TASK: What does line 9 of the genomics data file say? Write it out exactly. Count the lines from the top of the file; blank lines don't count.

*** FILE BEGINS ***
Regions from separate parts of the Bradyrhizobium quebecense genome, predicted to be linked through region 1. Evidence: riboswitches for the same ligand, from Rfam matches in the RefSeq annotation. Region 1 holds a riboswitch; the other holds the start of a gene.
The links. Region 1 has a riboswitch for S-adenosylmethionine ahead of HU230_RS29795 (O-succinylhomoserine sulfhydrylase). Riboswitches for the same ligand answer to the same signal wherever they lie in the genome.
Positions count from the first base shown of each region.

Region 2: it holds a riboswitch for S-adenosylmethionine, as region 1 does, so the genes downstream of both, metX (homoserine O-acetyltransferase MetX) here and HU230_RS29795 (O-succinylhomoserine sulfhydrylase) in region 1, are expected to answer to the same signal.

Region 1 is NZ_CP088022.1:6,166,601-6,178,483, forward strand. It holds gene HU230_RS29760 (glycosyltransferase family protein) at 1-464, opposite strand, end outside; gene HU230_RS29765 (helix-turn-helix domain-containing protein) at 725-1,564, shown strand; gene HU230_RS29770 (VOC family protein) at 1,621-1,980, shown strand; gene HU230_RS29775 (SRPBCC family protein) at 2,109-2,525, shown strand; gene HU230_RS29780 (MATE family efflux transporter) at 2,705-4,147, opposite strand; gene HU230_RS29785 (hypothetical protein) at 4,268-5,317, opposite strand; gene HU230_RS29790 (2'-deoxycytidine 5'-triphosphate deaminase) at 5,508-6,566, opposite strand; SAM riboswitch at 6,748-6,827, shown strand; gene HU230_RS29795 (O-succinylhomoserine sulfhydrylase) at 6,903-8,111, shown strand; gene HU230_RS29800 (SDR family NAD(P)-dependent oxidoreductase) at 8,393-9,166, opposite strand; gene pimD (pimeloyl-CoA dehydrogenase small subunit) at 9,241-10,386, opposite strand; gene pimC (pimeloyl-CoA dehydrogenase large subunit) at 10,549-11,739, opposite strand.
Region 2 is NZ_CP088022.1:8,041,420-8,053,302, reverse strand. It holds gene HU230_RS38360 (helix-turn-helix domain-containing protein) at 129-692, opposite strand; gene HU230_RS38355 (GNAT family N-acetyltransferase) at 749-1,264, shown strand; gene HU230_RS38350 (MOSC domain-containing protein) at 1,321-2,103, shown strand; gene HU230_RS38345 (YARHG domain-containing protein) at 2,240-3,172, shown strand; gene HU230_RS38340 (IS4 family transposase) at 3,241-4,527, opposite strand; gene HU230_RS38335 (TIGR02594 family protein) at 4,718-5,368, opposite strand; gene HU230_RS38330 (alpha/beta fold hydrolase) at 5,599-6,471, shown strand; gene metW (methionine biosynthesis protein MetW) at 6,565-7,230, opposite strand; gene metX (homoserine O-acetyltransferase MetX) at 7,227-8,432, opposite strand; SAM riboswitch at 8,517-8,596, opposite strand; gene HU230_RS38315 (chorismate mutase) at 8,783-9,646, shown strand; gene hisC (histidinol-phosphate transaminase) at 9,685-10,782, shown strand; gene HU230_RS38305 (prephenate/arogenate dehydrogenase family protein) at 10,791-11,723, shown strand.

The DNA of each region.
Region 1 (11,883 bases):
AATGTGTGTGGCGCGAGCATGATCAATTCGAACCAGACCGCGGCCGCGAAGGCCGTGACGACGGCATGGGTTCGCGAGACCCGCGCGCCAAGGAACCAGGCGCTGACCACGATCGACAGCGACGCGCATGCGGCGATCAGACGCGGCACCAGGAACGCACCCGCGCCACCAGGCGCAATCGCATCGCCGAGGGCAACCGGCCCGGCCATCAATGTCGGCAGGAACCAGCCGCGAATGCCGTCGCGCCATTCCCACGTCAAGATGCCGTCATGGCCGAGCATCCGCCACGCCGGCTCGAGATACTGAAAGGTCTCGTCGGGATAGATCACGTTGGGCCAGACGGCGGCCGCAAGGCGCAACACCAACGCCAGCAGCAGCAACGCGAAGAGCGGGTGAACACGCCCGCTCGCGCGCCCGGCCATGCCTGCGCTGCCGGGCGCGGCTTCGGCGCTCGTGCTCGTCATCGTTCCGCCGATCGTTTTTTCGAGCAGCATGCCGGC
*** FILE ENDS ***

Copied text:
AATGTGTGTGGCGCGAGCATGATCAATTCGAACCAGACCGCGGCCGCGAAGGCCGTGACGACGGCATGGGTTCGCGAGACCCGCGCGCCAAGGAACCAGGCGCTGACCACGATCGACAGCGACGCGCATGCGGCGATCAGACGCGGCACCAGGAACGCACCCGCGCCACCAGGCGCAATCGCATCGCCGAGGGCAACCGGCCCGGCCATCAATGTCGGCAGGAACCAGCCGCGAATGCCGTCGCGCCATTCCCACGTCAAGATGCCGTCATGGCCGAGCATCCGCCACGCCGGCTCGAGATACTGAAAGGTCTCGTCGGGATAGATCACGTTGGGCCAGACGGCGGCCGCAAGGCGCAACACCAACGCCAGCAGCAGCAACGCGAAGAGCGGGTGAACACGCCCGCTCGCGCGCCCGGCCATGCCTGCGCTGCCGGGCGCGGCTTCGGCGCTCGTGCTCGTCATCGTTCCGCCGATCGTTTTTTCGAGCAGCATGCCGGC